Concerns about Greece exiting from the European Union, China’s economic slowdown and volatility in its financial markets, and Puerto Rico’s debt “death spiral” permeated financial markets throughout 2015. These concerns clouded what turned out to be a relatively mild result in 2015 with the MSCI All Country World Index Net Return USD returning -2.36% for the year (but returning 1.27% when quoted in local currencies).
While the concerns reported throughout the year felt more serious than what was reflected in market performance, we can turn to various market premiums to help put 2015 portfolio performance into context.
The table below presents the premiums for 2015 which we review in the Loring Ward Investment Committee Performance Report. Reviewing these premiums can help us evaluate what contributed and detracted from portfolio performance.

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  • Exposure to International Small Cap stocks would have contributed to the performance of the International allocation due to the positive International Small premium
  • U.S. REITs outperformed the broader U.S. market in 2015 by 4.00% which would have contributed to U.S. allocations
  • Exposure to U.S. investment grade credit slightly outperformed U.S. treasuries in 2015 and would have contributed to fixed income allocations


  • U.S. Small Cap stocks underperformed U.S. Large Cap stocks; greater exposure to U.S. Small Cap stocks would have detracted from performance in 2015
  • U.S. Value stocks underperformed U.S. Growth stocks in 2015; this would have lowered performance of portfolios with greater exposure to U.S. Value stocks in 2015
  • International Value stocks underperformed International Growth stocks in 2015 so added emphasis in International Value stocks would have also detracted from performance
  • International allocations were not helped by Emerging Markets which underperformed International Developed Markets by 11.88% during the year
  • Fixed income allocations were not helped by added term risk with Long-term U.S. Treasuries underperforming Short-term U.S. Treasuries by 2.26%
  • As mentioned in the opening paragraph, the strong U.S. dollar detracted from the performance of International allocations in 2015. The return difference between the MSCI All Country World Index quoted in its constituent countries’ local currencies and the index quoted in U.S. dollars of -3.63% reflects the aggregate impact the U.S. dollar had on International performance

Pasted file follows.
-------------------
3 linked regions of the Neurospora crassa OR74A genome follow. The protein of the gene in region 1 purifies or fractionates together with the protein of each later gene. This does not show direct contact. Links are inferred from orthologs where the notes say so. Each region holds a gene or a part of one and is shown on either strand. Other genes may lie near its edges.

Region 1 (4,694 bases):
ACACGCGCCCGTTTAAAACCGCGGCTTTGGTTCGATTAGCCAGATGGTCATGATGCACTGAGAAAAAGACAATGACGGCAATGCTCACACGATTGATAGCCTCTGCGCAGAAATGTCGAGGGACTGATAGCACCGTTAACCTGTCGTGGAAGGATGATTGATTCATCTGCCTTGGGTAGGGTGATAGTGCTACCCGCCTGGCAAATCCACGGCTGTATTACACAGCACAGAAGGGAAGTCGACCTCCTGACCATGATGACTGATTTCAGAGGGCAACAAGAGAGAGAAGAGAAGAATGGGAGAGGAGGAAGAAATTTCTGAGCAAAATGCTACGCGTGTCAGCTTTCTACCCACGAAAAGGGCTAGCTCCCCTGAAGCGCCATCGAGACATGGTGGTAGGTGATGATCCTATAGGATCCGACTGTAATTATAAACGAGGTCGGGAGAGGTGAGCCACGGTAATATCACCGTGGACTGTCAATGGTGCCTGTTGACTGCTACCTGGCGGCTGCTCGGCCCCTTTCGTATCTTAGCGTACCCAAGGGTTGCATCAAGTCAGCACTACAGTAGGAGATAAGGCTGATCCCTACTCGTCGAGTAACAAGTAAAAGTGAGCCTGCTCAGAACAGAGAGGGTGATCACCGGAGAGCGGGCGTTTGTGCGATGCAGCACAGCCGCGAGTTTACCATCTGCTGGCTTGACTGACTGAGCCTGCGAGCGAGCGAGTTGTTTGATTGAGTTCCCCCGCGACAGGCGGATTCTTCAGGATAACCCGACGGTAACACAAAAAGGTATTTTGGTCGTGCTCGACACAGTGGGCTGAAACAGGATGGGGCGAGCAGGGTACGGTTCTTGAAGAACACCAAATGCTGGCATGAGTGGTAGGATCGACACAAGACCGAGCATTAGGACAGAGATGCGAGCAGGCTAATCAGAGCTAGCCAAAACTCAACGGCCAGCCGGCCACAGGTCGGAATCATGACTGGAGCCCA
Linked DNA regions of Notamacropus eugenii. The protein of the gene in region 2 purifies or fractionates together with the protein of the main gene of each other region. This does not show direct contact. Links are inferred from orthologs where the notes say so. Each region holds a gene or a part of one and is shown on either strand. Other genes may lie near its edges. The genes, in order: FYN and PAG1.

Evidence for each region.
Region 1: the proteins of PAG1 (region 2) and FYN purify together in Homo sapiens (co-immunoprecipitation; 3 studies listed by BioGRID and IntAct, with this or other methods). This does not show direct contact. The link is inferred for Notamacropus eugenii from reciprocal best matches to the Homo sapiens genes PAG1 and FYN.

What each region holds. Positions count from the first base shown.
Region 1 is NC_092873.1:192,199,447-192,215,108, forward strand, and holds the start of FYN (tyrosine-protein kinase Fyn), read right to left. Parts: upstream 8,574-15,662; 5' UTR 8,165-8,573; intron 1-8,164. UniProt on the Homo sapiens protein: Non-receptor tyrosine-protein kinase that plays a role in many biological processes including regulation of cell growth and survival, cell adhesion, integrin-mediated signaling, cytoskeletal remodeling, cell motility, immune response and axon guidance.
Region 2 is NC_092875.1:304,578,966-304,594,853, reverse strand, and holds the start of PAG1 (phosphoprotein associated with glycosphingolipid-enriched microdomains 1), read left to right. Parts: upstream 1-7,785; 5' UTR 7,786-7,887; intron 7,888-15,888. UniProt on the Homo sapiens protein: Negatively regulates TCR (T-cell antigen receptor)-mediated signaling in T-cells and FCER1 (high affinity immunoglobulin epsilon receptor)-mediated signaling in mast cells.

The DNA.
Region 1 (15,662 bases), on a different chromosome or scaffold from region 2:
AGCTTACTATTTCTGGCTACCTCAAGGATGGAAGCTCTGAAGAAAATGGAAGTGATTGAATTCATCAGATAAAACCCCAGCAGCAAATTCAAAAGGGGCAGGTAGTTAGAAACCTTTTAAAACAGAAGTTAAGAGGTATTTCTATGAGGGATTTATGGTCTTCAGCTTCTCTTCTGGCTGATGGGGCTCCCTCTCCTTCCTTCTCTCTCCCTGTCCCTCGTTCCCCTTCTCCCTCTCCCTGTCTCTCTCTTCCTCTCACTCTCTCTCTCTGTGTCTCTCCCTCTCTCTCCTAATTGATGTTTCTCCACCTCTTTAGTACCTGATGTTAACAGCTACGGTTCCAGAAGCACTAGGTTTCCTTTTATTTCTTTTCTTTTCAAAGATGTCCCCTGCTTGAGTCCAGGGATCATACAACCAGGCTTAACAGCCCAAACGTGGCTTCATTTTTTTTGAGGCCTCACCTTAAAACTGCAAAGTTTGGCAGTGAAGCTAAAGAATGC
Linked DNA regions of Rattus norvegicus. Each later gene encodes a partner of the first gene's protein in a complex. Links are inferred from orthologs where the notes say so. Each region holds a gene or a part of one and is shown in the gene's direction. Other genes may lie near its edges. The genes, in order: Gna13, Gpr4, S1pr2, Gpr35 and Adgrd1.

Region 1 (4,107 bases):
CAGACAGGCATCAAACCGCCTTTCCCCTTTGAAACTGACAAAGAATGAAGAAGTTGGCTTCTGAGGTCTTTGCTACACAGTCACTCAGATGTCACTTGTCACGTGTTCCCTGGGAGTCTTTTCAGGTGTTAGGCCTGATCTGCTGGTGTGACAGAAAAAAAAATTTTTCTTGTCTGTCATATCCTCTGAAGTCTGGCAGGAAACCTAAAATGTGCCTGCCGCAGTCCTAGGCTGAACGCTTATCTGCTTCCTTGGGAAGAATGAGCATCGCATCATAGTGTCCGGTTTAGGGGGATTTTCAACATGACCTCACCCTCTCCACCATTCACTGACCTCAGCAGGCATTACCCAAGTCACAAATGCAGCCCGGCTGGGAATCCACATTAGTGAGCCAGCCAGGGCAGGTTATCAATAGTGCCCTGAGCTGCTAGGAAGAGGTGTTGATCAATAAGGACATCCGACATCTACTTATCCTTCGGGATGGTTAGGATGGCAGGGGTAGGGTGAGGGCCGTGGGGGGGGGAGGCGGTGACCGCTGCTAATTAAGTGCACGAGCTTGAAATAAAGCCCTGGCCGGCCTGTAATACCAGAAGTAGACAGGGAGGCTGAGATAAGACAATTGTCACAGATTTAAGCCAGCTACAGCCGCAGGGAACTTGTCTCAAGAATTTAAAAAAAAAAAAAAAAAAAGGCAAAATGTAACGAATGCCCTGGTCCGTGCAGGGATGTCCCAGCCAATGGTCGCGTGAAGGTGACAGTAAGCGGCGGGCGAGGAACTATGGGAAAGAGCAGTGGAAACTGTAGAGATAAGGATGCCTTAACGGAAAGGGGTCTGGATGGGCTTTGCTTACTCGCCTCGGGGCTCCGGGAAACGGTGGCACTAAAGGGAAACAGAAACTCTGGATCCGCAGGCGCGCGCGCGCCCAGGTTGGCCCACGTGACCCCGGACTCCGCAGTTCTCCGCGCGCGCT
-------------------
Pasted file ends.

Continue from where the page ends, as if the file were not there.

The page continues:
The information contained in market performance for 2015 showed that the doom and gloom we heard throughout the year may not have been as serious as originally reported. Reviewing various premiums not only gives us context for evaluating portfolio performance, it also makes a strong case for maintaining diversified exposure to many asset classes, as these premiums pay off at different times.
In a series of blog posts on the market, Small and Value premiums coming out over the next two months, we will soon see the current performance of the Small and Value premiums over short and longer time periods is not unexpected or unprecedented.

Diversification neither assures a profit nor guarantees against loss in a declining market.
Past performance does not guarantee future results.
Indexes are unmanaged baskets of securities in which investors cannot directly invest; they do not reflect the payment of advisory fees or other expenses associated with specific investments or the management of an actual portfolio.
Stock investing involves risk including loss of principal. Securities of small companies are often less liquid than those of large companies. As a result, small company stocks may fluctuate relatively more in price. International and emerging market investing involves special risks such as currency fluctuation and political instability, and may not be suitable for all investors. Bonds (fixed income) are subject to market and interest rate risk if sold prior to maturity. Bond values will decline as interest rate rises, issuer’s creditworthiness declines, and are subject to availability and changes in price. REIT investments are subject to changes in economic conditions and real estate values, and credit and interest rate risks.